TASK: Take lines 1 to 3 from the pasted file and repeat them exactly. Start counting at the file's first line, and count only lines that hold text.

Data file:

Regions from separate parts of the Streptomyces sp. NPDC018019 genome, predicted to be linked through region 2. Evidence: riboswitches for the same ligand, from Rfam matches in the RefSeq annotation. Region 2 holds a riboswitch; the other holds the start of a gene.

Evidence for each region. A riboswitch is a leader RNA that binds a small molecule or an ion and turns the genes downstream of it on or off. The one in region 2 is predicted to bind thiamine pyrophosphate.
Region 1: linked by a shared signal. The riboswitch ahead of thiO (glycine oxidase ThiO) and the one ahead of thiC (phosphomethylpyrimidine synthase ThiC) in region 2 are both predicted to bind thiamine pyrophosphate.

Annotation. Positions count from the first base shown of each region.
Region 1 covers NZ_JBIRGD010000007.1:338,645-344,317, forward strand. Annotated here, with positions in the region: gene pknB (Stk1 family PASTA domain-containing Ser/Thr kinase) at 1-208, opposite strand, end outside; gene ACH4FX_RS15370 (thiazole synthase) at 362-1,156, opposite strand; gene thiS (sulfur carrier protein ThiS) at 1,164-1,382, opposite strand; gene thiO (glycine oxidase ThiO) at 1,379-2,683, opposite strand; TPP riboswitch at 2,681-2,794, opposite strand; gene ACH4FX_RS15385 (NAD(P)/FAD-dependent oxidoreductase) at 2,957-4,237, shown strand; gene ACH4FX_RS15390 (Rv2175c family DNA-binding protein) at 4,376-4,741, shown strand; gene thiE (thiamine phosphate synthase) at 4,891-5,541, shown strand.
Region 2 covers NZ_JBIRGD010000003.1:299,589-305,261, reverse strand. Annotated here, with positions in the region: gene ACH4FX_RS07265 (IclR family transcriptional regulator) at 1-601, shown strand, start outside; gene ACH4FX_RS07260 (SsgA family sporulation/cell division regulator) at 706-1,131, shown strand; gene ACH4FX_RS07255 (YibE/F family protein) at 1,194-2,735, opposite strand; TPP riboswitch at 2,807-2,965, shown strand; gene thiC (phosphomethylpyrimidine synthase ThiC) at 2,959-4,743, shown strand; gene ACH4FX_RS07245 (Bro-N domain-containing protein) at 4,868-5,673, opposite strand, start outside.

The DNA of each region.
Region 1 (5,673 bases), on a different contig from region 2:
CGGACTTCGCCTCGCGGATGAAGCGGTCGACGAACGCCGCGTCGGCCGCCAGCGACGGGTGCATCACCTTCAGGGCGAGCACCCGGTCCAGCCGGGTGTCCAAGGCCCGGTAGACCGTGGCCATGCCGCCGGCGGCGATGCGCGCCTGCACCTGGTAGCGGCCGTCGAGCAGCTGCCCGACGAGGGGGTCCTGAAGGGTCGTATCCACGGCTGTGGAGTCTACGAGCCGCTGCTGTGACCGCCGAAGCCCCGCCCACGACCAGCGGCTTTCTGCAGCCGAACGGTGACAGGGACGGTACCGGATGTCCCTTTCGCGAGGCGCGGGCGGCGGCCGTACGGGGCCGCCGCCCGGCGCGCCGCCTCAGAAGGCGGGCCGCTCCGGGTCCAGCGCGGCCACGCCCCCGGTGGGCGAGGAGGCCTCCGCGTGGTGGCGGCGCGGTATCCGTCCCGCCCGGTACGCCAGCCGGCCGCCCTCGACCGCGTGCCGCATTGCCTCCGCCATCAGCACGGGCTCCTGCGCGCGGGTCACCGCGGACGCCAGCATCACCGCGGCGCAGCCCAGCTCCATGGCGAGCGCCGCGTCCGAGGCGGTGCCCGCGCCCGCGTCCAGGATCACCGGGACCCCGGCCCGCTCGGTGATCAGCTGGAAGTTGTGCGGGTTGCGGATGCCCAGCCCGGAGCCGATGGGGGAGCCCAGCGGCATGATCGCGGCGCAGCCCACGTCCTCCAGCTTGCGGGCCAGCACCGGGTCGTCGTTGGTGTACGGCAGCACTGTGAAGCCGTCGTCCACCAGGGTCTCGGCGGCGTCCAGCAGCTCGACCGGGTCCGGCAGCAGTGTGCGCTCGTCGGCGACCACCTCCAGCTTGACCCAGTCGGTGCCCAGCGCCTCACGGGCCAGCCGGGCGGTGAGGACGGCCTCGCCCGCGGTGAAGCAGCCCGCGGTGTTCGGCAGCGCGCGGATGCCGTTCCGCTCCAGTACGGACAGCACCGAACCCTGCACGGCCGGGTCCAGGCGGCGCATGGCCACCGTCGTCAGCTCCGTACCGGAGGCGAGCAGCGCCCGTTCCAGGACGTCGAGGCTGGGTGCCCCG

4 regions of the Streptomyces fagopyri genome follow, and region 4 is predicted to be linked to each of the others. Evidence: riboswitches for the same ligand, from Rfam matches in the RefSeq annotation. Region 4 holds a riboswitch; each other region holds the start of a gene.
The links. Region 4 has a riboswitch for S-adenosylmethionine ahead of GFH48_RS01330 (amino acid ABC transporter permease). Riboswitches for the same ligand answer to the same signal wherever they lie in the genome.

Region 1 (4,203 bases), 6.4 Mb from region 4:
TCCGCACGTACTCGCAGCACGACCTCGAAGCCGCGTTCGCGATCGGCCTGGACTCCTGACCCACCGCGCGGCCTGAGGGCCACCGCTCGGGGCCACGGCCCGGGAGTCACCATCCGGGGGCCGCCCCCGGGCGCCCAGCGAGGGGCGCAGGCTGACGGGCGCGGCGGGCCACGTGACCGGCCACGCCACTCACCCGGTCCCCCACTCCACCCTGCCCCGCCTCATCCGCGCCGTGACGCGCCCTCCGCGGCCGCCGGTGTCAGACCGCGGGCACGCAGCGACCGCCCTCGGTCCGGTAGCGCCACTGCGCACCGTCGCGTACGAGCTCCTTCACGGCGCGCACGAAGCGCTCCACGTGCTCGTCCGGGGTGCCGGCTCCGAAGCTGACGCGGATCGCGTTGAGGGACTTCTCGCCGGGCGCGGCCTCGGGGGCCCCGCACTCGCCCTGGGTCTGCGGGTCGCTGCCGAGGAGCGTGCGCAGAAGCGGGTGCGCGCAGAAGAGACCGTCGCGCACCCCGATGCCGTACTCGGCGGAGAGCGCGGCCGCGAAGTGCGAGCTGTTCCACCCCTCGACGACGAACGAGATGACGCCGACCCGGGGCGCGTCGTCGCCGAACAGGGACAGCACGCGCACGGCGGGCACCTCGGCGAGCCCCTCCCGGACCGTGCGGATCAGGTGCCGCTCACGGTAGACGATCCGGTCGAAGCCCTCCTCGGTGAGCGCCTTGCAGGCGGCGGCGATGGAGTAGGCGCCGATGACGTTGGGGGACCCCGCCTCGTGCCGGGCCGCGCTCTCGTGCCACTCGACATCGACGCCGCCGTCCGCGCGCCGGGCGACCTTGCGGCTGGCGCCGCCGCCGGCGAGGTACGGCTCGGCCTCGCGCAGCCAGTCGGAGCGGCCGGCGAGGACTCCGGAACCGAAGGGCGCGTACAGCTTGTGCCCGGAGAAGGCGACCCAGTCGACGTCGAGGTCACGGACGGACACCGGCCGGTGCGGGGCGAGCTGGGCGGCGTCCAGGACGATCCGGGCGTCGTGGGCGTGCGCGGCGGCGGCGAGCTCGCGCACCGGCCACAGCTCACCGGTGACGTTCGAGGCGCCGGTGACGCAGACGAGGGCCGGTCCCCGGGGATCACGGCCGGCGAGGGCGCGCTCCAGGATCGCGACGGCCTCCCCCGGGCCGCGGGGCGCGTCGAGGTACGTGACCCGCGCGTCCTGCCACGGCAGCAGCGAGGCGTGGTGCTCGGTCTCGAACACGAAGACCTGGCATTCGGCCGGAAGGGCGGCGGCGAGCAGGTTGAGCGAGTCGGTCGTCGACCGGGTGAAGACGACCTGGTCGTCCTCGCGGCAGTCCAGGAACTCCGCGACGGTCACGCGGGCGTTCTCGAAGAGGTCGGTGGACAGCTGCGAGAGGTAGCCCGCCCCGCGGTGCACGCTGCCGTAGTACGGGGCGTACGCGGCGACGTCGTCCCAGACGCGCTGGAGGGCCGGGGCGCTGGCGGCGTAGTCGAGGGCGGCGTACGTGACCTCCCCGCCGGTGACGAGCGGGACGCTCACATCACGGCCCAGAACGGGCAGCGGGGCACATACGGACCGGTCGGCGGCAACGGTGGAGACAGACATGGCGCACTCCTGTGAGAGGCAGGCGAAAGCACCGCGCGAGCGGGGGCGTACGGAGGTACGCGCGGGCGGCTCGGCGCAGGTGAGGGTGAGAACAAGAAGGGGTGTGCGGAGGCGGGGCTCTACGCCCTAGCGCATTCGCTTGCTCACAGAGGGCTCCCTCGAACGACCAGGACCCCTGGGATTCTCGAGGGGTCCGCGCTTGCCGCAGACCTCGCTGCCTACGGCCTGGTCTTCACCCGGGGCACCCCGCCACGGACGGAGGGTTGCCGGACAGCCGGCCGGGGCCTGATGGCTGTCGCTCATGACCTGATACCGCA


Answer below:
Regions from separate parts of the Streptomyces sp. NPDC018019 genome, predicted to be linked through region 2. Evidence: riboswitches for the same ligand, from Rfam matches in the RefSeq annotation. Region 2 holds a riboswitch; the other holds the start of a gene.

Evidence for each region. A riboswitch is a leader RNA that binds a small molecule or an ion and turns the genes downstream of it on or off. The one in region 2 is predicted to bind thiamine pyrophosphate.
Region 1: linked by a shared signal. The riboswitch ahead of thiO (glycine oxidase ThiO) and the one ahead of thiC (phosphomethylpyrimidine synthase ThiC) in region 2 are both predicted to bind thiamine pyrophosphate.